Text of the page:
Caboolture Road Runners
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Dreamsport Photography

Tuesday 20 May 2003
Caboolture (off)Road Runners

What do you do when you turn up to an organised event offering different courses and distances, then decide that none of them quite suits your mood?

Ian Javes and the Hungerfords from RunInn, along with an intrepid band of helpers, conducted the first of the Glasshouse Adventure Series on Sunday 19 May 2003. Called The Glasshouse 50, it included a 50 miler (80 klms) as well as 50, 30 and 11 kilometres options. Bruce Cook told us through the week that some parts of the course had to redirected and remeasured after very heavy rain leading up to the event. "You're going to get some mud in your shoes" he cheerfully told us. Boy was he right!

Glasshouse adventure begins The day started out well at 6am with the sun just struggling over the horizon behind mountains looking like stage props with a cool light breeze reducing those on the start to a shivering huddle. Steve Hayes and Mark Parsonson started in the 50k event while Glen Matinca and Bruce Cook were to head off later in the 30. With the course re-marked, an initial loop of 3.5 klms was to bring the 50k runners back past the start - which proved fortuitous for Mark as it gave him an opportunity to stop off at his car and hastily grab his glasses for distance vision (distance in this context means anything beyond about 1 metre). Last year Mark managed to fall over at both Glasshouse events then topped it all off with a cracker of a plunge at Binna Burra; so wearing the specs was always advisable.

If you have ever run at Glasshouse you'll know the "Goat Track". This windy, steep, uphill, narrow, rutted, mongrel of a track is so named because anyone who chooses to run it is a goat and only has themself to blame. Good news! We didn't have to run it this year, but something else which Ian called "The Big Goat Track". What does he mean by "big" we all wondered? This time he excelled himself and somehow found something worse, much much worse.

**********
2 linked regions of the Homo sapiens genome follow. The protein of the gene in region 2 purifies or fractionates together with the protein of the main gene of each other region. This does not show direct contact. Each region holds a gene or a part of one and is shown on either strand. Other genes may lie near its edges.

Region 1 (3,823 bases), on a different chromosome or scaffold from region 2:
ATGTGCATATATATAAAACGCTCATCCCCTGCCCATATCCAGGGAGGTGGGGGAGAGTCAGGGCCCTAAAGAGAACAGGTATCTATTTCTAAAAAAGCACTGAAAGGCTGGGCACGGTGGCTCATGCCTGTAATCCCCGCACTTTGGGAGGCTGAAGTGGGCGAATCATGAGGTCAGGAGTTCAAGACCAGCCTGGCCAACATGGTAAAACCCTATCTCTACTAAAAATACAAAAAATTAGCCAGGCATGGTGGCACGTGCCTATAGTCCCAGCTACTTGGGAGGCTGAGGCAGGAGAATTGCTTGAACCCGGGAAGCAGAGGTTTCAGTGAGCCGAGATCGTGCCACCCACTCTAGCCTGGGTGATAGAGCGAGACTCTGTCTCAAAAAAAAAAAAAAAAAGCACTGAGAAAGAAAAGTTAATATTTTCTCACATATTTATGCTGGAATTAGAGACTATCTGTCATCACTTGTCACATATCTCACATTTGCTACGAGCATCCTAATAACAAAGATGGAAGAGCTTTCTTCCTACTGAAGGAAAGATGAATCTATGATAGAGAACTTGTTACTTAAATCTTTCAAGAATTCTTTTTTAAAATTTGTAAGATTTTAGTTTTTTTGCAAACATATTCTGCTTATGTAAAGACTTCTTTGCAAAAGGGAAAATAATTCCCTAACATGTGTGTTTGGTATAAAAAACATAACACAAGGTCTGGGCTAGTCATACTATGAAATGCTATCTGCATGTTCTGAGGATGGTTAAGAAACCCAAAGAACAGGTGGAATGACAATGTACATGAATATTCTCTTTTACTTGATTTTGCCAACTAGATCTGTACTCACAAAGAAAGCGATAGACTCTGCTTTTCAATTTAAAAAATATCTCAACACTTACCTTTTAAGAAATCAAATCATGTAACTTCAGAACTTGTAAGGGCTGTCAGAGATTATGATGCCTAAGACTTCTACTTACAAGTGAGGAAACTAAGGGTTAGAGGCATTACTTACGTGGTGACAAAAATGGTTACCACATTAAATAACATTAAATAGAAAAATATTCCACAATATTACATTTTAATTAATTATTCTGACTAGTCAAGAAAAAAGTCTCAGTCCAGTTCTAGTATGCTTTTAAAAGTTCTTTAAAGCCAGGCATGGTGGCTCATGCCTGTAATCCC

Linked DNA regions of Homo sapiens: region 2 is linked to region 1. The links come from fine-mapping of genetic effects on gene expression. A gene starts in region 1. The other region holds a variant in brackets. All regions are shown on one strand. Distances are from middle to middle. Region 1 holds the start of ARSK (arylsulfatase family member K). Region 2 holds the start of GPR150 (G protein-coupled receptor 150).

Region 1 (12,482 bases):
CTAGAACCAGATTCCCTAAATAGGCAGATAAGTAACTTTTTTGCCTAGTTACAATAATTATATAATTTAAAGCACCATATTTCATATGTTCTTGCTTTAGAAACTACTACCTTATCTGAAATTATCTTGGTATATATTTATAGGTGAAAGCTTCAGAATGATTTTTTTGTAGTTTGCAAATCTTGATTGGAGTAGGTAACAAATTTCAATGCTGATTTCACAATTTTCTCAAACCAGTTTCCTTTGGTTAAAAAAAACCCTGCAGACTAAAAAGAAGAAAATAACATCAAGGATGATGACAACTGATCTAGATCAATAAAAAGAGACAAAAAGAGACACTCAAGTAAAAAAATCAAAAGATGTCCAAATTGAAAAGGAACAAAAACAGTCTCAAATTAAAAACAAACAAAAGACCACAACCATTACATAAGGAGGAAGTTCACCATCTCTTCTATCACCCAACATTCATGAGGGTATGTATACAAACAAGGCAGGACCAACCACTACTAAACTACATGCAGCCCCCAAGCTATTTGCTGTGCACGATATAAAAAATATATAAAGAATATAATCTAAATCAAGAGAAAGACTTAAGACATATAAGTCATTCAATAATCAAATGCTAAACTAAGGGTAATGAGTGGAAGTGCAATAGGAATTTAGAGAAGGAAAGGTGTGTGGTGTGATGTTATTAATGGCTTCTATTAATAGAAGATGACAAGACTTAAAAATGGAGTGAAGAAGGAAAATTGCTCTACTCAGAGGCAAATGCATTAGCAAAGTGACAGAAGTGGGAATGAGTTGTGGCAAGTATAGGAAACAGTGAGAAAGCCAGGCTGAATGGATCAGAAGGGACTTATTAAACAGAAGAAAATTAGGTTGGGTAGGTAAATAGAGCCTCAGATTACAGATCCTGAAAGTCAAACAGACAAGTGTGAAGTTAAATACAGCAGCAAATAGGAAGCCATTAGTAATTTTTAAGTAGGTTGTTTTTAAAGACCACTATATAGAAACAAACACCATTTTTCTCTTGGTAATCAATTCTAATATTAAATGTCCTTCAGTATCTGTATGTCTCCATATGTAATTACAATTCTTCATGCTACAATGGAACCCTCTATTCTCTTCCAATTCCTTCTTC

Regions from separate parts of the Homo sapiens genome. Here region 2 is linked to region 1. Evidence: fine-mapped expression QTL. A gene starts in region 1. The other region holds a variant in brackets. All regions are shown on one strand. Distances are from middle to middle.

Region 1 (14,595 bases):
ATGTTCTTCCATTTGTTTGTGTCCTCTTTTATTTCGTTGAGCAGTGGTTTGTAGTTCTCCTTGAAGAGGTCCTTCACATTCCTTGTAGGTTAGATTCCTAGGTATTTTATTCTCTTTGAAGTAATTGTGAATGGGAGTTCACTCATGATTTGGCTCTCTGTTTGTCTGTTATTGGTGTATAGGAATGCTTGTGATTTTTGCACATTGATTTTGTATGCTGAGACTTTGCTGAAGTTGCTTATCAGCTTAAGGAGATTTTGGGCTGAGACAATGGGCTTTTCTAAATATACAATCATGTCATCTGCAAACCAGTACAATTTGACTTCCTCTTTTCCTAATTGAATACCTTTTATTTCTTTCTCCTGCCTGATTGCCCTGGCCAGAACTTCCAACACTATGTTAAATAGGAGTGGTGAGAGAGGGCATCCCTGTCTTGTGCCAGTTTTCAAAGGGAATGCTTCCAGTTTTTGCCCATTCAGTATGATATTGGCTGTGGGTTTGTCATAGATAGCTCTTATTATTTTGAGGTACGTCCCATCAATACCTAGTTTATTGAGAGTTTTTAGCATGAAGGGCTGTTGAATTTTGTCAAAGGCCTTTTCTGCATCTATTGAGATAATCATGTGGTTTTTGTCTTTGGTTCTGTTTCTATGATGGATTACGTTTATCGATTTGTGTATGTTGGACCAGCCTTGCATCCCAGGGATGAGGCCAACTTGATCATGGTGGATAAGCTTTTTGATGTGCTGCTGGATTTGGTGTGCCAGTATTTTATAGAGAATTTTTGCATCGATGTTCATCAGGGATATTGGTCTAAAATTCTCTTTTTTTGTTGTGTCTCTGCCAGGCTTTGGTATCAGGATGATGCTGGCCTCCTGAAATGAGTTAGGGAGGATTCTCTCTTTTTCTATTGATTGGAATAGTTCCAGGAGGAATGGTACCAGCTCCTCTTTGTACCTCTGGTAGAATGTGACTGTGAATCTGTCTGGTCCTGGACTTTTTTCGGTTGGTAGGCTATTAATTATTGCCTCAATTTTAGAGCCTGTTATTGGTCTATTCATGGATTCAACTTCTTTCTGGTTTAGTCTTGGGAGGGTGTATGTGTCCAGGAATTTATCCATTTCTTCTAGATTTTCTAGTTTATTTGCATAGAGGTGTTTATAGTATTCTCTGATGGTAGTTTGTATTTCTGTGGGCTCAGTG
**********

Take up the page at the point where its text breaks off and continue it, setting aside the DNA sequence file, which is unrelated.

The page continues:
Up until this point the trails were good, soft bush tracks, formed gravel and sand roads through pine forest and native stands of trees. All the splendour of Glasshouse in perfect condition. Some trails were muddy but not outrageously difficult with water across the path at different places. Sometimes you managed to get around it and sometimes you just managed to get wet, but it was still good clean fun.

Mark had a sudden boost in confidence when he tripped and fell with a perfect 5 point landing - chin, both elbows and both knees - fortunately on soft sand and without major damage. Figuring a fall somewhere was inevitable, Mark took this as a good sign and got back into rhythm.

Although the 50 and 30 events take different courses they do share a lot of common tracks, and the 30k runners started at different times which meant that you were always coming up behind other runners and this gave you something to chase. It is a great way to manage an event and it really seemed to work well. It's good to share words of encouragement as you pass, or jump in puddles and splash your opposition - or just reassuring to see another person when you aren't quite confident you've taken the right path.

Unless of course they haven't taken the right route either, in which case you are both heading off into potential oblivion. Now if this happens, you can be philosophical about it, smile and backtrack to the right path. Or you can curse under your breath about how the other dopey runner lead you astray, smiling all the while of course, then you both jog back to the right course.

Let's just say that Steve and Glen were doing a whole lotta smilin' about now. 5 k's extra on top of 30 or 50? No worries, not even a challenge, chuck in a few monster hills in the extra bit while you're about it, go on, dare ya!